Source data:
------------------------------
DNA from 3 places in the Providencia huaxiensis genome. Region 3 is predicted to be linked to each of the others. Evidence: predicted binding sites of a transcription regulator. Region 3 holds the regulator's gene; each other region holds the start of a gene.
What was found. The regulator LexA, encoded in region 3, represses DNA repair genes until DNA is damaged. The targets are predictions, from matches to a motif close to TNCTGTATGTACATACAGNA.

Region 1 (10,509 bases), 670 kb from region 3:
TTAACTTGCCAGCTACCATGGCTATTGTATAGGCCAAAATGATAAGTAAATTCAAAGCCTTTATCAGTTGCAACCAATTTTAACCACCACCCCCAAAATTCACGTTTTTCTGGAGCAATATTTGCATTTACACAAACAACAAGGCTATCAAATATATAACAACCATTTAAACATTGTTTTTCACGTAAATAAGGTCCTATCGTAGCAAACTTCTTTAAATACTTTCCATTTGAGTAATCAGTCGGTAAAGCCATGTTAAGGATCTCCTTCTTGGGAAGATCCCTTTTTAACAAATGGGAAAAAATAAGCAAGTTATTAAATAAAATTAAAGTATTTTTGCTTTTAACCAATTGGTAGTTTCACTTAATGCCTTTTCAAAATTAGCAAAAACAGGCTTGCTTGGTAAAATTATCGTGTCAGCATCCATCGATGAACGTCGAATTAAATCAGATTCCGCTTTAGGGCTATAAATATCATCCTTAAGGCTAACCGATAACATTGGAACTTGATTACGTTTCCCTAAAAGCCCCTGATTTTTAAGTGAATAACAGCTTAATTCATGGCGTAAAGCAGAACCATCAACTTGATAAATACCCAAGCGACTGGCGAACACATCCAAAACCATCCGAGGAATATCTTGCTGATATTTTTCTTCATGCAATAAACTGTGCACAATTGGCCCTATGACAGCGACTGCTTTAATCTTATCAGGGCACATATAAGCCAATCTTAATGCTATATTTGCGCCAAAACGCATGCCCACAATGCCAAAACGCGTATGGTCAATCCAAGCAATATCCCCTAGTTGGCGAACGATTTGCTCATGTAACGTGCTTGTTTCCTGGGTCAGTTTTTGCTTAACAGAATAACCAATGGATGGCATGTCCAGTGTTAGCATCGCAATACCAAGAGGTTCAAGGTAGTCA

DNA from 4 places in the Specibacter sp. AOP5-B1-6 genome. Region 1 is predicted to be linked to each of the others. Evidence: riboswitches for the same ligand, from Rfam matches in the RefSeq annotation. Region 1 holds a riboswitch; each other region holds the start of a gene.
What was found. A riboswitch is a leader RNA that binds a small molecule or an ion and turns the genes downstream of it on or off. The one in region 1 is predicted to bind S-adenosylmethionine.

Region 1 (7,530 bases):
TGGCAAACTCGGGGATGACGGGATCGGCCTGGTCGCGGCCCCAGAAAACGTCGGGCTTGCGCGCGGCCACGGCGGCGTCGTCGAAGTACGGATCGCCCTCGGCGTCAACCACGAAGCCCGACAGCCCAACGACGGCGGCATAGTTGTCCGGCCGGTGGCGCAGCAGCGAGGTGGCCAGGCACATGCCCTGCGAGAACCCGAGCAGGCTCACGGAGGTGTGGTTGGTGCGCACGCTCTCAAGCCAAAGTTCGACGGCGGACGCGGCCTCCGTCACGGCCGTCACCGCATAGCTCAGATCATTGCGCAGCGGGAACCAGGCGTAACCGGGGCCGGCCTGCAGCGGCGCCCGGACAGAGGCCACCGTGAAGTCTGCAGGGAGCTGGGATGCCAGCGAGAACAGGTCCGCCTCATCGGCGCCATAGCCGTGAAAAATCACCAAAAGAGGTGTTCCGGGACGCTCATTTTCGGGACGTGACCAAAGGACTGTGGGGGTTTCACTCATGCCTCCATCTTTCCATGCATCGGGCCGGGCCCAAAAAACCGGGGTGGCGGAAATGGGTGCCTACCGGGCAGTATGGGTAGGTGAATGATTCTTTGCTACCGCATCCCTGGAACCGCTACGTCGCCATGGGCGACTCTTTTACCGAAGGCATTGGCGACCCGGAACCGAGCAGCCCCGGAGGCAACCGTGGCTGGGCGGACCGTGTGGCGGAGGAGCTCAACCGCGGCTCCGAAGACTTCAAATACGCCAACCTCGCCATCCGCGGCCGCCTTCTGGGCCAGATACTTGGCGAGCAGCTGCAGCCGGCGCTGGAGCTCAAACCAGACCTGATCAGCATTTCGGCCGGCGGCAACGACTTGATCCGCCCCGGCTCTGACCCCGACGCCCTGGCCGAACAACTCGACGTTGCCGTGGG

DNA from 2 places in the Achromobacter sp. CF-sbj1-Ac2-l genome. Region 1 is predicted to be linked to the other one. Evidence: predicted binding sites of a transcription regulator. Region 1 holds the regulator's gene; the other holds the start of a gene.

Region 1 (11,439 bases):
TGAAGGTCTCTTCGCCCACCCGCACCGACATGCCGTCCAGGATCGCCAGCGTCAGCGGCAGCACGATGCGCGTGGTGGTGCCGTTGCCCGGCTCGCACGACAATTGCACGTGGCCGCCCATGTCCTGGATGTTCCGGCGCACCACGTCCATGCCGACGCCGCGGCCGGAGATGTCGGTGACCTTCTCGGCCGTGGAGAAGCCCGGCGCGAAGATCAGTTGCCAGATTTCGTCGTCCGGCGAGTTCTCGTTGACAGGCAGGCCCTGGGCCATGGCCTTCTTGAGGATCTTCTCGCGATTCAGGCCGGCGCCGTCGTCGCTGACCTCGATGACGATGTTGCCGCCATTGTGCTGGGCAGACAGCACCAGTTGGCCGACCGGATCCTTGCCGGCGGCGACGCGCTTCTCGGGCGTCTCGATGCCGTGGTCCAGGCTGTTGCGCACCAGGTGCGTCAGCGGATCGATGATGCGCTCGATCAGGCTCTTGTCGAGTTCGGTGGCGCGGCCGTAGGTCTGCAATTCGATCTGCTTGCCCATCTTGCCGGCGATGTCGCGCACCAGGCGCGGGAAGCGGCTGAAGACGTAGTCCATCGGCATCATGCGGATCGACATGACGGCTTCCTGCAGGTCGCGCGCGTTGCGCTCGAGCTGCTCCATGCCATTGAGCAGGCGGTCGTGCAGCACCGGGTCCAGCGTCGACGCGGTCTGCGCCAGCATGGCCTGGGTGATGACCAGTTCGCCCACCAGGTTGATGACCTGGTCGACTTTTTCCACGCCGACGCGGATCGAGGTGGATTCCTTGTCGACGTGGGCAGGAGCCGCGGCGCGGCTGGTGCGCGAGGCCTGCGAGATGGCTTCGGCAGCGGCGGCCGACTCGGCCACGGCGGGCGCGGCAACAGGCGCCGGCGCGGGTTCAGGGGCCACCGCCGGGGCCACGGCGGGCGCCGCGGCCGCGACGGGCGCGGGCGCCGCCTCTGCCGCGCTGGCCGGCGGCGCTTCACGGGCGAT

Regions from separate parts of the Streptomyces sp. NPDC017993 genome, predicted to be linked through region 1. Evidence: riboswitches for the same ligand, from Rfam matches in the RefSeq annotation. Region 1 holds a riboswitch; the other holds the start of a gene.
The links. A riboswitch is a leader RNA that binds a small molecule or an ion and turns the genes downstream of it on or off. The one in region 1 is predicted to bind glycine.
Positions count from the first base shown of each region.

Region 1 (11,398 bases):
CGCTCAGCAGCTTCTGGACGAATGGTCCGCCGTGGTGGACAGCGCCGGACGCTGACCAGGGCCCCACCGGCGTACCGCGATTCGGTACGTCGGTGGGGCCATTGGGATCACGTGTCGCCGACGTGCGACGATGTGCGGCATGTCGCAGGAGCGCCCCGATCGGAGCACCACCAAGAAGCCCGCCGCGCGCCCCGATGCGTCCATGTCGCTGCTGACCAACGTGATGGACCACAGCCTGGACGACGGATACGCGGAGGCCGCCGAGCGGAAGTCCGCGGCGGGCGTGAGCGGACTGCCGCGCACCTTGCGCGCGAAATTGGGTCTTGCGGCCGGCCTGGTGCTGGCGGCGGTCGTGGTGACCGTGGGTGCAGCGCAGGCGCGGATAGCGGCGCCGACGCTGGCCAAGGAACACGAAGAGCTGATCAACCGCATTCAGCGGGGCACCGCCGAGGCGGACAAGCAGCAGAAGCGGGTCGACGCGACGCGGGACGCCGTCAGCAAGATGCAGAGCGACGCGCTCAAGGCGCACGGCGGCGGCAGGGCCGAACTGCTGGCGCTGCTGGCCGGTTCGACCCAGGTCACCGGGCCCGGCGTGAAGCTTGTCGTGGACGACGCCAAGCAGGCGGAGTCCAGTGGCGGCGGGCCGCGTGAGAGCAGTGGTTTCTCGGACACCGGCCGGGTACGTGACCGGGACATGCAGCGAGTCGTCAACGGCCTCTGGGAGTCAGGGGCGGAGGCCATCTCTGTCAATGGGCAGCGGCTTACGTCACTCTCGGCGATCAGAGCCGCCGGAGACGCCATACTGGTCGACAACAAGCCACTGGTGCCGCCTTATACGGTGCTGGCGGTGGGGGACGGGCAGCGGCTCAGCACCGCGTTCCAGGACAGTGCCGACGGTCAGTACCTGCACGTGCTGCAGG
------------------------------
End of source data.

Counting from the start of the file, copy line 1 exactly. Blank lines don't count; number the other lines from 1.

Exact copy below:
DNA from 3 places in the Providencia huaxiensis genome. Region 3 is predicted to be linked to each of the others. Evidence: predicted binding sites of a transcription regulator. Region 3 holds the regulator's gene; each other region holds the start of a gene.